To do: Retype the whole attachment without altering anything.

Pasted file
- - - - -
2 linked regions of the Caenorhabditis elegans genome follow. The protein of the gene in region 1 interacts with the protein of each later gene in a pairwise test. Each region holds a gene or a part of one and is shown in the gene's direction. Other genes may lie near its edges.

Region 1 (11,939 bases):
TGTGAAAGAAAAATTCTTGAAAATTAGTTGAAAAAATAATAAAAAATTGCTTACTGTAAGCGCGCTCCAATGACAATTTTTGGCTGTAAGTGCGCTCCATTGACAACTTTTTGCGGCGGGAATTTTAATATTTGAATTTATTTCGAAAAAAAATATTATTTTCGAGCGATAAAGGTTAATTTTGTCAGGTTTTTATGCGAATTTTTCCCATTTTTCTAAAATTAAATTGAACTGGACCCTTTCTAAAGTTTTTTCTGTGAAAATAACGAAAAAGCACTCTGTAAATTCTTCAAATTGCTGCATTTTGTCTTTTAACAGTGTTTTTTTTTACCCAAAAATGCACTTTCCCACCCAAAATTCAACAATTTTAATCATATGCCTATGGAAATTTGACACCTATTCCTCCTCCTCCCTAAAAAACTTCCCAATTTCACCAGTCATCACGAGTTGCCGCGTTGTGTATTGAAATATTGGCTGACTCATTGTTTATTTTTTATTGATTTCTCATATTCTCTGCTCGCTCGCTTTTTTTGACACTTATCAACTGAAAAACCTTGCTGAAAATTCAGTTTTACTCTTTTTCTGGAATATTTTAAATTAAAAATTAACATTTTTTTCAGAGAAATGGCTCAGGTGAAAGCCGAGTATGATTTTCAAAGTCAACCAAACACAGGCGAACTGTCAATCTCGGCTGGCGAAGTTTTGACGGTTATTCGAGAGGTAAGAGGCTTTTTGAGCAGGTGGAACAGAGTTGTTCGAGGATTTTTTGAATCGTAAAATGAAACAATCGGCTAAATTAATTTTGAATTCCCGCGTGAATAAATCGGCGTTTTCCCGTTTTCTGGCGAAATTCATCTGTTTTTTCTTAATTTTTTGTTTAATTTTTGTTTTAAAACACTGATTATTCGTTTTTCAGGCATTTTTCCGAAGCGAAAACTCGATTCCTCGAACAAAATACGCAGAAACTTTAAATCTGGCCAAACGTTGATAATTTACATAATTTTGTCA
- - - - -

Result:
2 linked regions of the Caenorhabditis elegans genome follow. The protein of the gene in region 1 interacts with the protein of each later gene in a pairwise test. Each region holds a gene or a part of one and is shown in the gene's direction. Other genes may lie near its edges.

Region 1 (11,939 bases):
TGTGAAAGAAAAATTCTTGAAAATTAGTTGAAAAAATAATAAAAAATTGCTTACTGTAAGCGCGCTCCAATGACAATTTTTGGCTGTAAGTGCGCTCCATTGACAACTTTTTGCGGCGGGAATTTTAATATTTGAATTTATTTCGAAAAAAAATATTATTTTCGAGCGATAAAGGTTAATTTTGTCAGGTTTTTATGCGAATTTTTCCCATTTTTCTAAAATTAAATTGAACTGGACCCTTTCTAAAGTTTTTTCTGTGAAAATAACGAAAAAGCACTCTGTAAATTCTTCAAATTGCTGCATTTTGTCTTTTAACAGTGTTTTTTTTTACCCAAAAATGCACTTTCCCACCCAAAATTCAACAATTTTAATCATATGCCTATGGAAATTTGACACCTATTCCTCCTCCTCCCTAAAAAACTTCCCAATTTCACCAGTCATCACGAGTTGCCGCGTTGTGTATTGAAATATTGGCTGACTCATTGTTTATTTTTTATTGATTTCTCATATTCTCTGCTCGCTCGCTTTTTTTGACACTTATCAACTGAAAAACCTTGCTGAAAATTCAGTTTTACTCTTTTTCTGGAATATTTTAAATTAAAAATTAACATTTTTTTCAGAGAAATGGCTCAGGTGAAAGCCGAGTATGATTTTCAAAGTCAACCAAACACAGGCGAACTGTCAATCTCGGCTGGCGAAGTTTTGACGGTTATTCGAGAGGTAAGAGGCTTTTTGAGCAGGTGGAACAGAGTTGTTCGAGGATTTTTTGAATCGTAAAATGAAACAATCGGCTAAATTAATTTTGAATTCCCGCGTGAATAAATCGGCGTTTTCCCGTTTTCTGGCGAAATTCATCTGTTTTTTCTTAATTTTTTGTTTAATTTTTGTTTTAAAACACTGATTATTCGTTTTTCAGGCATTTTTCCGAAGCGAAAACTCGATTCCTCGAACAAAATACGCAGAAACTTTAAATCTGGCCAAACGTTGATAATTTACATAATTTTGTCA